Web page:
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Senator Gatchalian challenges big business to embrace competitive business practices

Senator Win Gatchalian shares his thoughts during the first hearing of the Senate Committee on Trade, Commerce and Entrepreneurship recently. Gatchalian said strengthening and safeguarding the country’s economic backbone, composed of micro-small-medium enterprises (MSMEs) through the Philippine Competition Act will create equitable development across all sectors. (Photo by Mark Cayabyab)

Senator Win Gatchalian challenged corporate heavyweights of the Philippine market to respect and comply with the robust anti-trust measures of the Philippine Competition Act, explaining that building a free and competitive Philippine business environment would be critical to sustaining innovation and equitable economic growth across all sectors, particularly among micro-small-medium enterprises (MSMEs).

“The elite firms of our economy should take the lead in fostering a new era of competition and fair play in the market. This means that Big Business should respect the authority of the Philippine Competition Commission,” said Gatchalian, the chairman of the Senate Committee on Economic Affairs.

Gatchalian said that the full implementation of Philippine Competition Act (Republic Act No. 10667), which created the Philippine Competition Commission (PCC) in 2015, would help protect consumers from economic sabotage and anti-competitive behavior by big firms with the capacity to corner certain sectors of the market.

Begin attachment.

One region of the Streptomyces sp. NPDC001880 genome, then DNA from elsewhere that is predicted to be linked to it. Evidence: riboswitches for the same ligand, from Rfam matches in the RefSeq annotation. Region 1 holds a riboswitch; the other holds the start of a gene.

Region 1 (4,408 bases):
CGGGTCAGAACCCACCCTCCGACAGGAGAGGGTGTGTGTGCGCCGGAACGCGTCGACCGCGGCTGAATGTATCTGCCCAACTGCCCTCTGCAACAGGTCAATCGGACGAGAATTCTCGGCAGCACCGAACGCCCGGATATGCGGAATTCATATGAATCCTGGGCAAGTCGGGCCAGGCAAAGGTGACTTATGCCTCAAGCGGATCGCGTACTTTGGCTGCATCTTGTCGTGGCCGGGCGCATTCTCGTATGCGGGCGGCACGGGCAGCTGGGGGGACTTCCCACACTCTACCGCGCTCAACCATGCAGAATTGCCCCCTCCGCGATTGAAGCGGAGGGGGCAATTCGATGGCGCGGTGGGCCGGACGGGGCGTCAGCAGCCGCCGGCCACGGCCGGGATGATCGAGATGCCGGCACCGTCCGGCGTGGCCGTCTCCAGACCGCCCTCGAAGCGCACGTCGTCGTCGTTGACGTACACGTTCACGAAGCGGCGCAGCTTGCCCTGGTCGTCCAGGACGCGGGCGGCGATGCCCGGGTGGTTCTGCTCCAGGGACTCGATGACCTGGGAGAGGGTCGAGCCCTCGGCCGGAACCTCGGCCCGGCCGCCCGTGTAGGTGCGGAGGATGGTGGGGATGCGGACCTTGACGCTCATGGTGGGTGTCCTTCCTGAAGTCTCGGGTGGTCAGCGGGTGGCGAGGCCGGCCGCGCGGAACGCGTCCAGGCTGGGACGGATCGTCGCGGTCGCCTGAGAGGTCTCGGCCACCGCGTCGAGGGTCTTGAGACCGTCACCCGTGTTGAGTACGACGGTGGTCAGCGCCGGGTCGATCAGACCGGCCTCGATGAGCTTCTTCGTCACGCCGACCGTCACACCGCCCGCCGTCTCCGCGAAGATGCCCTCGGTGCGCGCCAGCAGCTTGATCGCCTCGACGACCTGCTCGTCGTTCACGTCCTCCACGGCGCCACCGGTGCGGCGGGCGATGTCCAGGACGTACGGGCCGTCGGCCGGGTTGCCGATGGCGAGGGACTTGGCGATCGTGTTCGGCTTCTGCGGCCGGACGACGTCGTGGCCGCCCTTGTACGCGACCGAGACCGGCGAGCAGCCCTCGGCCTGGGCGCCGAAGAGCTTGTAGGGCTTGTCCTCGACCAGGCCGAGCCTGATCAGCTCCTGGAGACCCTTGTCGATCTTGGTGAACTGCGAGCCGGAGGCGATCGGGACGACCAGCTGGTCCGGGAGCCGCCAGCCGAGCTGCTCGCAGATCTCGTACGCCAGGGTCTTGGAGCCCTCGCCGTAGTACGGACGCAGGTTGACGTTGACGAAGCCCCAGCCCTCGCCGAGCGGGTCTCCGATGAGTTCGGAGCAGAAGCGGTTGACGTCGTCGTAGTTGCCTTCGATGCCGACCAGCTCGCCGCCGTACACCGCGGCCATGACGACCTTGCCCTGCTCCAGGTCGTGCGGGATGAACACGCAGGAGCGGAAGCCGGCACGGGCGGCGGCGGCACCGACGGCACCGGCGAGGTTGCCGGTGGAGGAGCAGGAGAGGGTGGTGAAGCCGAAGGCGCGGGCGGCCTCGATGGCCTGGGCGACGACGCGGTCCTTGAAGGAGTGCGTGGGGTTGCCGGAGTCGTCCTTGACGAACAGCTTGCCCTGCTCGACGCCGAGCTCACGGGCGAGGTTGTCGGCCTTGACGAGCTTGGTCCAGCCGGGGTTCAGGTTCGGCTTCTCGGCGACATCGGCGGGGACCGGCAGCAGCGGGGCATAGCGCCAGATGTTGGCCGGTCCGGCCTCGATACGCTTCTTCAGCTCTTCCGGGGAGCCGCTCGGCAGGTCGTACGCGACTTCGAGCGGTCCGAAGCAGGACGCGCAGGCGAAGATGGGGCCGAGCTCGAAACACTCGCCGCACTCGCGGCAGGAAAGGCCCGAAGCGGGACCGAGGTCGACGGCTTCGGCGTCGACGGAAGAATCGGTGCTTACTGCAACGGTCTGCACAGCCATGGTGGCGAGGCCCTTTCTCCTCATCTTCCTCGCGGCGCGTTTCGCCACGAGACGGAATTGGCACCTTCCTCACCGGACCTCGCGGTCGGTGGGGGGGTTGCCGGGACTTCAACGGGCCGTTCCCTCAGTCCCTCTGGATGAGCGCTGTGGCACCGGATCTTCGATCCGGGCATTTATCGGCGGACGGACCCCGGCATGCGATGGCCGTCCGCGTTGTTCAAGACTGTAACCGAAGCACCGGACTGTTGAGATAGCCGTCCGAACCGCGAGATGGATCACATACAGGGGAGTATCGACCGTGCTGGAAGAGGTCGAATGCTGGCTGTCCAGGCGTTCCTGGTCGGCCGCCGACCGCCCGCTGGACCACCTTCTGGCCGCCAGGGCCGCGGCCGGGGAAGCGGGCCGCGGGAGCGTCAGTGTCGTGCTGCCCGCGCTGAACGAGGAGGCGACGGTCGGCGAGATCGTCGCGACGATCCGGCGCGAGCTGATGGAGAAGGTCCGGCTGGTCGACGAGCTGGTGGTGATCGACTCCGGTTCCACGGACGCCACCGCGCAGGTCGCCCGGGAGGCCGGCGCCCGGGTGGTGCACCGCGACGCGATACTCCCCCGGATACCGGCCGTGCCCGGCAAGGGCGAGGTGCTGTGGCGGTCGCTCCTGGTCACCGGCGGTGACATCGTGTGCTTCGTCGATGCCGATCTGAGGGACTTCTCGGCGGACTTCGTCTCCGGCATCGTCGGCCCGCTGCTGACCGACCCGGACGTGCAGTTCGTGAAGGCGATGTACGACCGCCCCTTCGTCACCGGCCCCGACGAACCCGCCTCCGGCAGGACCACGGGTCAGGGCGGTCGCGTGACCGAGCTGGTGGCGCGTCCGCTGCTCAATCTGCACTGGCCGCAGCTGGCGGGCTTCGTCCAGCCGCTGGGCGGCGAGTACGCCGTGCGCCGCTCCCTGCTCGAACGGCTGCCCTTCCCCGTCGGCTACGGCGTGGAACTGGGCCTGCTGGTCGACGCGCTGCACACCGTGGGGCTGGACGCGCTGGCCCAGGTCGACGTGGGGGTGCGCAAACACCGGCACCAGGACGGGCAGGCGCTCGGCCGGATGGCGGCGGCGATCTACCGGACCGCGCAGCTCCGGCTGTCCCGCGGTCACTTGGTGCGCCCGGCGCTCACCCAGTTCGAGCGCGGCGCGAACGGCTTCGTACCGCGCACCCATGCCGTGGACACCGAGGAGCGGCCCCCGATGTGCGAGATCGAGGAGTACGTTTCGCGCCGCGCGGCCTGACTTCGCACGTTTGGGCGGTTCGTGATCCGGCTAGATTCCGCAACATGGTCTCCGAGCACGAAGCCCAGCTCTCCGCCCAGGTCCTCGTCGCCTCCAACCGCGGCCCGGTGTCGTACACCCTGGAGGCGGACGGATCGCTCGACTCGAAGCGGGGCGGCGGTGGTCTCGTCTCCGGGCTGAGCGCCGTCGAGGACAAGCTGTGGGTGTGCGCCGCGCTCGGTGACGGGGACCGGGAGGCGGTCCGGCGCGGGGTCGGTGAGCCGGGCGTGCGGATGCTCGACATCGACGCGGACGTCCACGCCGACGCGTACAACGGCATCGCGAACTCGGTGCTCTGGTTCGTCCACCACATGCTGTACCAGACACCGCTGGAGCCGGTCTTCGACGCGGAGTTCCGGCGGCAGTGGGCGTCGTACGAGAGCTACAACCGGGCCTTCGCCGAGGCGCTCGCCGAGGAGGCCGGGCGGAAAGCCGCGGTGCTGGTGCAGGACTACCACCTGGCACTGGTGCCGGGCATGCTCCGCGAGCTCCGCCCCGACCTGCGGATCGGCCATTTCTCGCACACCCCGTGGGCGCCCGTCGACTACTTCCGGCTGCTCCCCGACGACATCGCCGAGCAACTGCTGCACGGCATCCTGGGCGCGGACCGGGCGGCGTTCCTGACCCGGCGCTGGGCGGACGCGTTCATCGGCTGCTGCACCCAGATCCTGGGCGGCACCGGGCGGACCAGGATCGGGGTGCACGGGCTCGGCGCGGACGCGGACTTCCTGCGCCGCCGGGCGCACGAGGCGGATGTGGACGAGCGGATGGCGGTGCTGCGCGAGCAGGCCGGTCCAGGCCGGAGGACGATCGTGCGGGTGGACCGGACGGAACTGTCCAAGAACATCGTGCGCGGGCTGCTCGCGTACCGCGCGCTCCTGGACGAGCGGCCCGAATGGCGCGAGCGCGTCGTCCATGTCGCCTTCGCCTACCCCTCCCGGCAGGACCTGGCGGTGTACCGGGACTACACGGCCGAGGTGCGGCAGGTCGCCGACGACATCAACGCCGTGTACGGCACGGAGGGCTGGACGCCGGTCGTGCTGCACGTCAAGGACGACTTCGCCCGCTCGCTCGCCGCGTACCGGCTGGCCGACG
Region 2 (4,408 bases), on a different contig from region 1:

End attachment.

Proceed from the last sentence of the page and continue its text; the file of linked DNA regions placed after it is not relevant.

As such, Gatchalian urged powerful market players to go beyond pro forma compliance with the directives of PCC in order to build consumer confidence and improve the fundamentals of our developing economy.

In particular, Gatchalian urged Globe and PLDT, the two prominent players currently engaged in a heated legal dispute with PCC over the latter’s power to review the former’s P69.1 billion telcomm buyout deal, to submit to PCC’s jurisdiction.

As the first big test of the Commission’s powers since its creation, Gatchalian said it would be important for PCC to send a strong message as the public’s guardian against monopolies and unfair restraints of trade. 

“Globe and PLDT should cooperate fully with PCC’s review of their buyout deal. If this is truly a clean deal beneficial to both the investors and the general public as a whole, then there should be nothing to hide. I am confident that all parties to the dispute will be willing to work together for the common good,” said Gatchalian.